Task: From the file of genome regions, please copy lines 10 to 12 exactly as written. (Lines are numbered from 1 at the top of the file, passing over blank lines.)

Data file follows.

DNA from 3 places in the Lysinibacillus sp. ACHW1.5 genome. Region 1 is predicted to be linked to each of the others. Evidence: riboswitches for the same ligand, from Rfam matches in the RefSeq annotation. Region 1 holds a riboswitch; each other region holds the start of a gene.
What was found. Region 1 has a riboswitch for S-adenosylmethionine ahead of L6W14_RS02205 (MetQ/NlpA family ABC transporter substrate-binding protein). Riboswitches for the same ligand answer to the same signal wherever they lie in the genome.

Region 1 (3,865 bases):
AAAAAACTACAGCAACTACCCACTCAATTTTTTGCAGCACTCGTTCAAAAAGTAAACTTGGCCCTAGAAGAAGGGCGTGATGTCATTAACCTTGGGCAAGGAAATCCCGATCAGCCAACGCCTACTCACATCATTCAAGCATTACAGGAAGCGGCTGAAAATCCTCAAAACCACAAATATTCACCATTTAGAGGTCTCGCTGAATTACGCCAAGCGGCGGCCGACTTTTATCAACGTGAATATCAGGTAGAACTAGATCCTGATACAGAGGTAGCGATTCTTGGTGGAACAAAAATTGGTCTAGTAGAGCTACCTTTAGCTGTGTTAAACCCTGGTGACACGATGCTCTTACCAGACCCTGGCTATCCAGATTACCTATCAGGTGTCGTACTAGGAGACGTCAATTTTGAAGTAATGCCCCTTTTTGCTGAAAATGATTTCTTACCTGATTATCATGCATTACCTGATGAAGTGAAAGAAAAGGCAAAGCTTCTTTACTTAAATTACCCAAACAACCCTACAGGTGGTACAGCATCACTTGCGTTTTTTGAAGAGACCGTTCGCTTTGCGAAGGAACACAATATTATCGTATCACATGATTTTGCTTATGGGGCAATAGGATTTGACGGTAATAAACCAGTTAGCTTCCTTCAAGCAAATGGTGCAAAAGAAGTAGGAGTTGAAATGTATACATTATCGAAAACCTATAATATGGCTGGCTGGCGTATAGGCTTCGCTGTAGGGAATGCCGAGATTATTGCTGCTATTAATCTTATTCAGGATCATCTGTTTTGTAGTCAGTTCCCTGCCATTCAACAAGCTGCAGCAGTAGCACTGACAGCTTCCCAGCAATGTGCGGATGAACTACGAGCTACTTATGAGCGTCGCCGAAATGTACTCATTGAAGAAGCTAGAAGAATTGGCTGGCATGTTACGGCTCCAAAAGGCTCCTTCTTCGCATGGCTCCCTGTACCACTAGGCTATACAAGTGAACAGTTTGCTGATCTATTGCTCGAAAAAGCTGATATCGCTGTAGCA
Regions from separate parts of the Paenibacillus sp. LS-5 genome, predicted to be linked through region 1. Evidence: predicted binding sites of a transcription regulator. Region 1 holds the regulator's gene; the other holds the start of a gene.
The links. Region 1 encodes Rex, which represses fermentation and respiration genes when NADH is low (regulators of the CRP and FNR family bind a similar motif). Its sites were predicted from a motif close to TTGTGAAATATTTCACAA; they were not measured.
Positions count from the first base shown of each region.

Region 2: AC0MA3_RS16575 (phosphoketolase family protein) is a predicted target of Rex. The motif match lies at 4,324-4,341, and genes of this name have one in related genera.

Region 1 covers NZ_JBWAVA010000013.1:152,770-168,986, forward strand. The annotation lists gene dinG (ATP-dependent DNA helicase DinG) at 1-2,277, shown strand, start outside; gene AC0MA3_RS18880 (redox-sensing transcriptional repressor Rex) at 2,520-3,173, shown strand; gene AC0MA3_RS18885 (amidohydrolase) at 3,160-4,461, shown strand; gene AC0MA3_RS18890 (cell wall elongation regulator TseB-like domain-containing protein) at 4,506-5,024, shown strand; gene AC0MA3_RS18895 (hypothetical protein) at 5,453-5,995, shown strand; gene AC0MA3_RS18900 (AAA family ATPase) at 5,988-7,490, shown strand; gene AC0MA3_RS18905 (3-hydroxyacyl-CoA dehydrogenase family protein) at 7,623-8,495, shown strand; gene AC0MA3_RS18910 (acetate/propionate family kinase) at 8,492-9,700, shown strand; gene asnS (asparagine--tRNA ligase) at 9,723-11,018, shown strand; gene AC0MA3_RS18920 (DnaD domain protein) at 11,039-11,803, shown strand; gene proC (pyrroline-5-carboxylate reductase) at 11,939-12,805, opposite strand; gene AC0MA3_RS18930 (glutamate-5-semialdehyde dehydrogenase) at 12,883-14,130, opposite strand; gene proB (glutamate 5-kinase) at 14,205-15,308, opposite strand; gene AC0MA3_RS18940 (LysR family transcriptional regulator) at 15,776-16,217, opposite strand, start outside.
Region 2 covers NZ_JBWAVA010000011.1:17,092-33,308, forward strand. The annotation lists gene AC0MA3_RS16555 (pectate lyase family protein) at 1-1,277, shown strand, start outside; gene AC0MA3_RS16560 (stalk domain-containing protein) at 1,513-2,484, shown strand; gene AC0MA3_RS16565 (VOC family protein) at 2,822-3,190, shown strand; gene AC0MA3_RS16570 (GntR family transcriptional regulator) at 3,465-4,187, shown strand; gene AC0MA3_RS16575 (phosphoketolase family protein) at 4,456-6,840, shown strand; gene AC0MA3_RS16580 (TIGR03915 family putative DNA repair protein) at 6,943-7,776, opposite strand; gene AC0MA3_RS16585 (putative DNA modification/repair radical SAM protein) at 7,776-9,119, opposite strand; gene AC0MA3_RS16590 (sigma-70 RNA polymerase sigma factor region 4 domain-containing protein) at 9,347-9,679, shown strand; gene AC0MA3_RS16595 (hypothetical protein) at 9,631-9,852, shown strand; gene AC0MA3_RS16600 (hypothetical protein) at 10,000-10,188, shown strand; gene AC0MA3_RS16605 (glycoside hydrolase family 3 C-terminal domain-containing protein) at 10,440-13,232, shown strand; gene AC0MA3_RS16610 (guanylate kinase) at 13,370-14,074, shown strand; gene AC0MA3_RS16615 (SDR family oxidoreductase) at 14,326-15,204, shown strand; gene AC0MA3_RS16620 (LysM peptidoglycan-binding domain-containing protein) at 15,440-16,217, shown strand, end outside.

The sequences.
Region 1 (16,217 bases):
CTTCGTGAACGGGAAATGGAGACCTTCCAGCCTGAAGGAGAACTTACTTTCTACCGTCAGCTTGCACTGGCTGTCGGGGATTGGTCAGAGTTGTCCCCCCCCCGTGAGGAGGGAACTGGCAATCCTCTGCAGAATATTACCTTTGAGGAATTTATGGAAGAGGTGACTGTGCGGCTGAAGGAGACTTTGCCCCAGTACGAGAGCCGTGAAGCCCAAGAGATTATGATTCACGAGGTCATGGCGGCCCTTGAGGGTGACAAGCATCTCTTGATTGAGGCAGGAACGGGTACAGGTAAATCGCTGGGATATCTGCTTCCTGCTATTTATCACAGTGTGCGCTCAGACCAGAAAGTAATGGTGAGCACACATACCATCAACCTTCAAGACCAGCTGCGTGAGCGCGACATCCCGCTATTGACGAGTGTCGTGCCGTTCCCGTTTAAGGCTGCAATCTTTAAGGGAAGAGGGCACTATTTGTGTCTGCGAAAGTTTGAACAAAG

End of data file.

Region 2 covers NZ_JBWAVA010000011.1:17,092-33,308, forward strand. The annotation lists gene AC0MA3_RS16555 (pectate lyase family protein) at 1-1,277, shown strand, start outside; gene AC0MA3_RS16560 (stalk domain-containing protein) at 1,513-2,484, shown strand; gene AC0MA3_RS16565 (VOC family protein) at 2,822-3,190, shown strand; gene AC0MA3_RS16570 (GntR family transcriptional regulator) at 3,465-4,187, shown strand; gene AC0MA3_RS16575 (phosphoketolase family protein) at 4,456-6,840, shown strand; gene AC0MA3_RS16580 (TIGR03915 family putative DNA repair protein) at 6,943-7,776, opposite strand; gene AC0MA3_RS16585 (putative DNA modification/repair radical SAM protein) at 7,776-9,119, opposite strand; gene AC0MA3_RS16590 (sigma-70 RNA polymerase sigma factor region 4 domain-containing protein) at 9,347-9,679, shown strand; gene AC0MA3_RS16595 (hypothetical protein) at 9,631-9,852, shown strand; gene AC0MA3_RS16600 (hypothetical protein) at 10,000-10,188, shown strand; gene AC0MA3_RS16605 (glycoside hydrolase family 3 C-terminal domain-containing protein) at 10,440-13,232, shown strand; gene AC0MA3_RS16610 (guanylate kinase) at 13,370-14,074, shown strand; gene AC0MA3_RS16615 (SDR family oxidoreductase) at 14,326-15,204, shown strand; gene AC0MA3_RS16620 (LysM peptidoglycan-binding domain-containing protein) at 15,440-16,217, shown strand, end outside.

The sequences.
Region 1 (16,217 bases):